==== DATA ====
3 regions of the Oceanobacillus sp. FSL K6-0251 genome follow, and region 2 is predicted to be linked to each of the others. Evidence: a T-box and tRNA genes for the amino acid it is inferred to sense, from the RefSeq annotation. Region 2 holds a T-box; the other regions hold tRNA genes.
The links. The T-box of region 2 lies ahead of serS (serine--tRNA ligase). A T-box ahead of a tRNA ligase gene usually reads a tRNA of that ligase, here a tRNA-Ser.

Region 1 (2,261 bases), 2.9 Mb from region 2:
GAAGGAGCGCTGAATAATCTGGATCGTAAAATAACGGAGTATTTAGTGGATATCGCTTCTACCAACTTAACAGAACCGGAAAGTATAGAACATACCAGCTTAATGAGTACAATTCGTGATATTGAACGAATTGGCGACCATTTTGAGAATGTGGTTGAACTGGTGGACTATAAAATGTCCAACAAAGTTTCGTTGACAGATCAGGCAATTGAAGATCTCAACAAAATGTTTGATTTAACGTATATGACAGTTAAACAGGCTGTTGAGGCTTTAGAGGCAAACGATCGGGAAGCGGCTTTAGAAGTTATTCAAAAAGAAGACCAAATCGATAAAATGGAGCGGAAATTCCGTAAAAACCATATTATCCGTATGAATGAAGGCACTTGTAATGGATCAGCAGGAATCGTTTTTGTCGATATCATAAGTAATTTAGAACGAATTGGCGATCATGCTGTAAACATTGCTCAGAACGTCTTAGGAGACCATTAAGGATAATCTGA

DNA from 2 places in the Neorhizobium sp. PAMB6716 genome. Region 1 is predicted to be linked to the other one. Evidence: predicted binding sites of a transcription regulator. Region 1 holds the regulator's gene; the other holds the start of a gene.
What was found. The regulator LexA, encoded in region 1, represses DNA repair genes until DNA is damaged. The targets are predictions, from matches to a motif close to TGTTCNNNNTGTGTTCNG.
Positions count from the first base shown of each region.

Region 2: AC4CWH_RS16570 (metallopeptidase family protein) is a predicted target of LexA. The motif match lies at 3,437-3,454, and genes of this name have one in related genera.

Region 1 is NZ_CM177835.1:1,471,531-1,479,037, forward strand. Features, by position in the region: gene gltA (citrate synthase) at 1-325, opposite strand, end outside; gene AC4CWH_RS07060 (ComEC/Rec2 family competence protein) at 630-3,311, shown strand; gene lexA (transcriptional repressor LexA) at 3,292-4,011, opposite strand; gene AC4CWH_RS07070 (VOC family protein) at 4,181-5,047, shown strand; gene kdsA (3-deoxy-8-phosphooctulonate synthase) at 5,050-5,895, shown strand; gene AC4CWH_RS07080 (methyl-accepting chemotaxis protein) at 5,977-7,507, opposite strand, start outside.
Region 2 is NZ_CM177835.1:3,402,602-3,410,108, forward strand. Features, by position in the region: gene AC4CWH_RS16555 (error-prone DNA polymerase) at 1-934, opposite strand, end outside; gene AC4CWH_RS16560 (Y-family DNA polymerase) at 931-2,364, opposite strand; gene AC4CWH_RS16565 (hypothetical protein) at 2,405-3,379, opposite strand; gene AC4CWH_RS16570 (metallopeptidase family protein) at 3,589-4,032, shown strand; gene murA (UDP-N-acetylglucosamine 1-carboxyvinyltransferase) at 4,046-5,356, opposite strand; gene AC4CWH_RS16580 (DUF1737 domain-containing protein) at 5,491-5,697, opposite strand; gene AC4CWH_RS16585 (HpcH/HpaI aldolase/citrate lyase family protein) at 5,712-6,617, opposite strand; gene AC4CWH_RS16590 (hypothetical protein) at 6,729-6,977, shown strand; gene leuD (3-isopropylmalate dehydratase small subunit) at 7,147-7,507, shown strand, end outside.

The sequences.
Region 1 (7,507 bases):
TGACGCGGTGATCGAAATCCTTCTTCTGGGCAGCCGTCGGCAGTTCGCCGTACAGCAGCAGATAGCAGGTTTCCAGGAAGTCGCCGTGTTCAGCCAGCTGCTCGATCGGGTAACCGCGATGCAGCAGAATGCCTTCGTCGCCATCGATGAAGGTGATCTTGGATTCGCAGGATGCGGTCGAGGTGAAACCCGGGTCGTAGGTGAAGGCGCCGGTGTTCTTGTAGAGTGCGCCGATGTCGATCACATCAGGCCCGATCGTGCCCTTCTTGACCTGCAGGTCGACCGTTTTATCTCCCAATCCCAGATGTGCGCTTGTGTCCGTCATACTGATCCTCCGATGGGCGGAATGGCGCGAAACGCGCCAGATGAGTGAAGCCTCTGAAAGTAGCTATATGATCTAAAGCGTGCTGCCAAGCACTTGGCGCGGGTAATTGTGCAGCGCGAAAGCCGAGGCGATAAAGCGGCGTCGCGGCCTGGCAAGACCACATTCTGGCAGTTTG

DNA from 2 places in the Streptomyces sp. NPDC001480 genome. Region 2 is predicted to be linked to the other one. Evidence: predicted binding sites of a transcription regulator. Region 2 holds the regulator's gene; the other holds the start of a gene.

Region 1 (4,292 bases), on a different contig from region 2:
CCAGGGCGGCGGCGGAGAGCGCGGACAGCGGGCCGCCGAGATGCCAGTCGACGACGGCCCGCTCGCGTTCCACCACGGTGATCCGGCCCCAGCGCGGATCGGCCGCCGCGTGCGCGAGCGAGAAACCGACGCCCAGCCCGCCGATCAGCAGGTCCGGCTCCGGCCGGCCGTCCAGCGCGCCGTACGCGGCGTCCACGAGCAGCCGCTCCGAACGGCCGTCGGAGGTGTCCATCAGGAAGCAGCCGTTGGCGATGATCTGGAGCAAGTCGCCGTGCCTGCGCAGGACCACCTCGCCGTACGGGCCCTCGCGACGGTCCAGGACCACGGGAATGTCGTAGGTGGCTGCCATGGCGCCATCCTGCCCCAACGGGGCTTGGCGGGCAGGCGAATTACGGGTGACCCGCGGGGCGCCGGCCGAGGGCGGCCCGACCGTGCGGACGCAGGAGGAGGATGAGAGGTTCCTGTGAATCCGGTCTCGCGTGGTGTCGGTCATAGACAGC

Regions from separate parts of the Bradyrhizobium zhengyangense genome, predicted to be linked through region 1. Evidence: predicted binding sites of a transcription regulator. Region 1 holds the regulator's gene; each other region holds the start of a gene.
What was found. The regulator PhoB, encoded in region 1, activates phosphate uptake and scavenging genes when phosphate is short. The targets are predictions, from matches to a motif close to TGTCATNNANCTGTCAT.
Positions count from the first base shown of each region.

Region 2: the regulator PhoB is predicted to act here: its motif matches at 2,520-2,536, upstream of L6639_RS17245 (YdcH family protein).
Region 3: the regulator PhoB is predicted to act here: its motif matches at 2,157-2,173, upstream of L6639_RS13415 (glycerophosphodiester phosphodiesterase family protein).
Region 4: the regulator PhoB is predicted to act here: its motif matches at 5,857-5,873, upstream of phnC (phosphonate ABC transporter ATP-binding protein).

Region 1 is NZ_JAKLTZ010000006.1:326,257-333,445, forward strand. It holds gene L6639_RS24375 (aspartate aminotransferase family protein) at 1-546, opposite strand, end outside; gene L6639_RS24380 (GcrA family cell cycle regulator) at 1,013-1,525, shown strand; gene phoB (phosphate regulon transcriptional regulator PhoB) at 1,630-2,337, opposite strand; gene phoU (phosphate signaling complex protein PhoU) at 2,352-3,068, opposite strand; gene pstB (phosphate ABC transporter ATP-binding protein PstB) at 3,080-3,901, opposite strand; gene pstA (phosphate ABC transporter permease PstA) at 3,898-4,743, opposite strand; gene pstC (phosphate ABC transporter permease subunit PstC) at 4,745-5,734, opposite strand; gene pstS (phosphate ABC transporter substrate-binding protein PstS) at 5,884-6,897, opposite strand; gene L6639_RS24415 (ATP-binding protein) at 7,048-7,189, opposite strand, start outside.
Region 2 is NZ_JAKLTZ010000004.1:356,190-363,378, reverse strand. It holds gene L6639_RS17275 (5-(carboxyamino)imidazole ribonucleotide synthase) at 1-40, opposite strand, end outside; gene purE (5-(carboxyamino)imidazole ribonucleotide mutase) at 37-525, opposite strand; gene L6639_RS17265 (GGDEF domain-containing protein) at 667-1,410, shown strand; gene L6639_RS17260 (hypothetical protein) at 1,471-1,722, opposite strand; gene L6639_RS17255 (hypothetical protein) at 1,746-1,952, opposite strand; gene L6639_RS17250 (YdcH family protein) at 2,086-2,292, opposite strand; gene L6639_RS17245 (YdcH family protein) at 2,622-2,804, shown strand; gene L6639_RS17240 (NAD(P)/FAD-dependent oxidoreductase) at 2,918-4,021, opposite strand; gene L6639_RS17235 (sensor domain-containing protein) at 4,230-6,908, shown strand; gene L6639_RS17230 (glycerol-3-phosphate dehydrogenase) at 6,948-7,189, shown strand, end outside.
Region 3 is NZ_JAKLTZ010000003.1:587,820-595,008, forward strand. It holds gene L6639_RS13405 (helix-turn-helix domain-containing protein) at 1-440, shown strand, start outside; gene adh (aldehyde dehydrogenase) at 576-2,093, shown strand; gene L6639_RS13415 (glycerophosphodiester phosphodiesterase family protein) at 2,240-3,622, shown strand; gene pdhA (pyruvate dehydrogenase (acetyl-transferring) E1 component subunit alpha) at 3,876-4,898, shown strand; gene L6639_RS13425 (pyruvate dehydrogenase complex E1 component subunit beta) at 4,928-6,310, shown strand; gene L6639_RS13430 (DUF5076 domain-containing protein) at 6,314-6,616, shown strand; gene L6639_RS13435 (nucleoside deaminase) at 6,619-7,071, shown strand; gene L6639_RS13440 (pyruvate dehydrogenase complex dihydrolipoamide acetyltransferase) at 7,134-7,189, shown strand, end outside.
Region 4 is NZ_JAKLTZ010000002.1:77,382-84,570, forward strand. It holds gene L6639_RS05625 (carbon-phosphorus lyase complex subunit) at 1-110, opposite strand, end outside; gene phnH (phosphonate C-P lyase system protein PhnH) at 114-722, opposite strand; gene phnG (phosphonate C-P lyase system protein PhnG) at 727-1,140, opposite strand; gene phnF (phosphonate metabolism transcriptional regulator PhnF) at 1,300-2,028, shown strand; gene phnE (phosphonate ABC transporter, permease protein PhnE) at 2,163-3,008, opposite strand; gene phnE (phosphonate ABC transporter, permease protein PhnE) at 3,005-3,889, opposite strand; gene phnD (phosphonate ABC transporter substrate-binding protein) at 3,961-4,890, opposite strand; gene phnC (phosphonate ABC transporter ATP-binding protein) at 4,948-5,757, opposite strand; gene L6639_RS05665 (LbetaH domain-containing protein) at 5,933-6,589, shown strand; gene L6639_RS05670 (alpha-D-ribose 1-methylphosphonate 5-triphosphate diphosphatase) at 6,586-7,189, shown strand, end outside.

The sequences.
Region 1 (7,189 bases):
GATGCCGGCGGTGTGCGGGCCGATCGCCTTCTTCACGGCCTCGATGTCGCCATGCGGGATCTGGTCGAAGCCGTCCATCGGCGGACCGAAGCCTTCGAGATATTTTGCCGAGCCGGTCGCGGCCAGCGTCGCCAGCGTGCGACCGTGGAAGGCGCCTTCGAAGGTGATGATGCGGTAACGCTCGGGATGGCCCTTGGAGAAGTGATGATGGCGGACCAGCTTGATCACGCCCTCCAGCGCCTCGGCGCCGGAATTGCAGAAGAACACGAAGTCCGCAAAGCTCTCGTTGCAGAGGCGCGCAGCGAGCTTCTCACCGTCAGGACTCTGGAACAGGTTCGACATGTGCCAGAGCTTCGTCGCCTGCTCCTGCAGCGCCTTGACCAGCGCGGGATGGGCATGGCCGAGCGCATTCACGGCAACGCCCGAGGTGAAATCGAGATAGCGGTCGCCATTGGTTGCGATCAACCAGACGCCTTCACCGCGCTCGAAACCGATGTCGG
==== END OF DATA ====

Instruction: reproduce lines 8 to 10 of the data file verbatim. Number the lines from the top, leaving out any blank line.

Region 2: AC4CWH_RS16570 (metallopeptidase family protein) is a predicted target of LexA. The motif match lies at 3,437-3,454, and genes of this name have one in related genera.

Region 1 is NZ_CM177835.1:1,471,531-1,479,037, forward strand. Features, by position in the region: gene gltA (citrate synthase) at 1-325, opposite strand, end outside; gene AC4CWH_RS07060 (ComEC/Rec2 family competence protein) at 630-3,311, shown strand; gene lexA (transcriptional repressor LexA) at 3,292-4,011, opposite strand; gene AC4CWH_RS07070 (VOC family protein) at 4,181-5,047, shown strand; gene kdsA (3-deoxy-8-phosphooctulonate synthase) at 5,050-5,895, shown strand; gene AC4CWH_RS07080 (methyl-accepting chemotaxis protein) at 5,977-7,507, opposite strand, start outside.
Region 2 is NZ_CM177835.1:3,402,602-3,410,108, forward strand. Features, by position in the region: gene AC4CWH_RS16555 (error-prone DNA polymerase) at 1-934, opposite strand, end outside; gene AC4CWH_RS16560 (Y-family DNA polymerase) at 931-2,364, opposite strand; gene AC4CWH_RS16565 (hypothetical protein) at 2,405-3,379, opposite strand; gene AC4CWH_RS16570 (metallopeptidase family protein) at 3,589-4,032, shown strand; gene murA (UDP-N-acetylglucosamine 1-carboxyvinyltransferase) at 4,046-5,356, opposite strand; gene AC4CWH_RS16580 (DUF1737 domain-containing protein) at 5,491-5,697, opposite strand; gene AC4CWH_RS16585 (HpcH/HpaI aldolase/citrate lyase family protein) at 5,712-6,617, opposite strand; gene AC4CWH_RS16590 (hypothetical protein) at 6,729-6,977, shown strand; gene leuD (3-isopropylmalate dehydratase small subunit) at 7,147-7,507, shown strand, end outside.